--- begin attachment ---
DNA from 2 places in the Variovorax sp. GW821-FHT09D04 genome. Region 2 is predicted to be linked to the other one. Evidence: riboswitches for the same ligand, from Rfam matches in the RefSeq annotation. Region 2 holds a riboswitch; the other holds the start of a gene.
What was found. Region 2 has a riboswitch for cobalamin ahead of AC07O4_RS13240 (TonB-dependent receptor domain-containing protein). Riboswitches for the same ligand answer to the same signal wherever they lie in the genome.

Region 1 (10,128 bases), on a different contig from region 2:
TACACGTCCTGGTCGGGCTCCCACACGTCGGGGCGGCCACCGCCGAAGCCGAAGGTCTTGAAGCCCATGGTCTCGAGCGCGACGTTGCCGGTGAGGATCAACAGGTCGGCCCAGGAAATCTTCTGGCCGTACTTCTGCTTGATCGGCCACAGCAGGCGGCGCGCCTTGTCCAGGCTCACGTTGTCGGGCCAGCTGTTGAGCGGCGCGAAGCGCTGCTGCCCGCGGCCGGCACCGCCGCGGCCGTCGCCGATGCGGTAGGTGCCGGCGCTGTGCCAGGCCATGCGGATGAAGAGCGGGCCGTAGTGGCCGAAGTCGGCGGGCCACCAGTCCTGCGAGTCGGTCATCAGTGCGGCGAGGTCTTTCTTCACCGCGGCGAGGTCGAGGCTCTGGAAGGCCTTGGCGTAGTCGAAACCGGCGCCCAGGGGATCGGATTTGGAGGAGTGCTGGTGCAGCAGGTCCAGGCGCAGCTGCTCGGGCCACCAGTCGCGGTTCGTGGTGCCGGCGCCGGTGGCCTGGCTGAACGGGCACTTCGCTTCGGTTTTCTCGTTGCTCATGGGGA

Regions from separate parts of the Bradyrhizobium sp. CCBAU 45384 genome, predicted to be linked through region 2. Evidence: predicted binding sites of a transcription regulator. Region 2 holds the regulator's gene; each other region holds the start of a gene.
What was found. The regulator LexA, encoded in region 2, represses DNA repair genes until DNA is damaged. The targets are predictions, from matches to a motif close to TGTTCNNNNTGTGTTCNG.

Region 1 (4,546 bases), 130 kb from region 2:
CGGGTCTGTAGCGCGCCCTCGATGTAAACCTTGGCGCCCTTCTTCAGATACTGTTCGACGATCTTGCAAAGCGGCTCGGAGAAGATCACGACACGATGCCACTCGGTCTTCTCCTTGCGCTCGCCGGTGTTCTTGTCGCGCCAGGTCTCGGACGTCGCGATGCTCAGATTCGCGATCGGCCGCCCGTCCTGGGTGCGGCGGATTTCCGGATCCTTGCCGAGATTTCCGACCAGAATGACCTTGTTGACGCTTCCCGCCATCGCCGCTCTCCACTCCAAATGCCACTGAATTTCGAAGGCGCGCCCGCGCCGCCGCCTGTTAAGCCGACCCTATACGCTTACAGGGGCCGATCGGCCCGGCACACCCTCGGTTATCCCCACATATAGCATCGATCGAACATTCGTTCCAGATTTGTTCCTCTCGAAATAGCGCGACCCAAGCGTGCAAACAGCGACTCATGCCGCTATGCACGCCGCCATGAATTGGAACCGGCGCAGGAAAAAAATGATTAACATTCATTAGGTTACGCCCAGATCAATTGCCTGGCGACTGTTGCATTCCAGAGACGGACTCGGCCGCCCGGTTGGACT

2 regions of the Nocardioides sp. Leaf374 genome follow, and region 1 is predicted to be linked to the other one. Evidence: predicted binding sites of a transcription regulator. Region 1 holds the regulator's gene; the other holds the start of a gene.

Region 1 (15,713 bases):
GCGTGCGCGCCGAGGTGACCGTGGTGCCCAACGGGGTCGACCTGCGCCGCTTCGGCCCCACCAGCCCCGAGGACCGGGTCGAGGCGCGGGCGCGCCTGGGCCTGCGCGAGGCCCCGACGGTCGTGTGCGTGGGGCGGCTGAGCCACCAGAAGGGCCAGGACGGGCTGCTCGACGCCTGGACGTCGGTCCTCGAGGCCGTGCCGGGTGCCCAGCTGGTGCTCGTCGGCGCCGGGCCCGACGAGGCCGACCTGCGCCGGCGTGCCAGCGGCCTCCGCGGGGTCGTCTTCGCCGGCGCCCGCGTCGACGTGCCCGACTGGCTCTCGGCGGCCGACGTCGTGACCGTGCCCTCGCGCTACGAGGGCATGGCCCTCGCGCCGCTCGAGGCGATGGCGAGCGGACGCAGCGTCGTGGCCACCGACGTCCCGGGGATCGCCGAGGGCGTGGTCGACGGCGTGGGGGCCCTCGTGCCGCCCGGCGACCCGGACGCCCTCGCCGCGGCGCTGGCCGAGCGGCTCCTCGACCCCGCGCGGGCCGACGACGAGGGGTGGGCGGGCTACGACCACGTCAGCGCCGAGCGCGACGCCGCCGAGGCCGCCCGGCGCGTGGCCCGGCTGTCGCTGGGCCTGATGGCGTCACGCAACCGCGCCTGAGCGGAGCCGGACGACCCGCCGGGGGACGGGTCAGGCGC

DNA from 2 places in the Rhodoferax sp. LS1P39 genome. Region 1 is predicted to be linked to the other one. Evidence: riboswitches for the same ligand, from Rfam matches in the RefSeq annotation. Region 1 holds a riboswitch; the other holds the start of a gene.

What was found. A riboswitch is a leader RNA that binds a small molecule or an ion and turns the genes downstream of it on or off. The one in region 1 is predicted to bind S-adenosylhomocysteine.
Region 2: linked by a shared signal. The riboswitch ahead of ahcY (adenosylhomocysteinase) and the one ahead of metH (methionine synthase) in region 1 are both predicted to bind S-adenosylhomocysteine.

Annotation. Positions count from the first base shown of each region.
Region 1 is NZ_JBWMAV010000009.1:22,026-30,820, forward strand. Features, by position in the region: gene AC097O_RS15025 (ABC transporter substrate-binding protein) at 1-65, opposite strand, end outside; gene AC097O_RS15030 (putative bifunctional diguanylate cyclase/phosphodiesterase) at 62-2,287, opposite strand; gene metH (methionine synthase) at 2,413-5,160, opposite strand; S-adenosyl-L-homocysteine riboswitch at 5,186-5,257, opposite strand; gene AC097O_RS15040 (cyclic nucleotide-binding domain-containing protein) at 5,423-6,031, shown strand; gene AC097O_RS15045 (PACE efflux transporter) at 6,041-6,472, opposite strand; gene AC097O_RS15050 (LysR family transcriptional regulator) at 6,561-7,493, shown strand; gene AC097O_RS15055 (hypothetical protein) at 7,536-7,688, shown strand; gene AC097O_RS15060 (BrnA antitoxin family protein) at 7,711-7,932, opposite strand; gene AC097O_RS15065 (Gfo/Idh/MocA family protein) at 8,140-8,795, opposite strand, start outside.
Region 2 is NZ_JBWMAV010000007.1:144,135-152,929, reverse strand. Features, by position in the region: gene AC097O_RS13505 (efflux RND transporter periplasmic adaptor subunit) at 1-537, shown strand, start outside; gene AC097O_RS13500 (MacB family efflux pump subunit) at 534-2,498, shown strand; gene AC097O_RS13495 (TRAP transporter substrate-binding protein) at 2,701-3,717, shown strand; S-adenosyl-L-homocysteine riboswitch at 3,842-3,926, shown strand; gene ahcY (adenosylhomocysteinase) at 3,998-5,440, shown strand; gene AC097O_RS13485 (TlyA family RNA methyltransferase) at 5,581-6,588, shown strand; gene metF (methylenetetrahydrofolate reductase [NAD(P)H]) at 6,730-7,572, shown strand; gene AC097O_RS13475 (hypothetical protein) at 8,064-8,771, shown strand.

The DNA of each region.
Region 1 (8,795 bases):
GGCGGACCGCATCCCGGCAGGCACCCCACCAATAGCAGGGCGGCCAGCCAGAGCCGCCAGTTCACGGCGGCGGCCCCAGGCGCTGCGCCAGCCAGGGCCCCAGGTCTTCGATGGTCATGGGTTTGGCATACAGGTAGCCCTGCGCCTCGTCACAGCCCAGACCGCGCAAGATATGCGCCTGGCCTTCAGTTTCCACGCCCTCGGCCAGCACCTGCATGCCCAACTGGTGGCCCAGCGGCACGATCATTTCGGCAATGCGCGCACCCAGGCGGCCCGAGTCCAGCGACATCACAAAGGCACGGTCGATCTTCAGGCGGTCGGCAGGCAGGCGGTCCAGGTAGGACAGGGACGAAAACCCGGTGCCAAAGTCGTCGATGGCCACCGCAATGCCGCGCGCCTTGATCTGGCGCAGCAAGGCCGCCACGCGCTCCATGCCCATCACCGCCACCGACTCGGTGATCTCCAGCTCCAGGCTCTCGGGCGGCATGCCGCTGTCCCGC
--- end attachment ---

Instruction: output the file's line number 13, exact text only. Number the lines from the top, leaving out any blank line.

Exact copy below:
What was found. A riboswitch is a leader RNA that binds a small molecule or an ion and turns the genes downstream of it on or off. The one in region 1 is predicted to bind S-adenosylhomocysteine.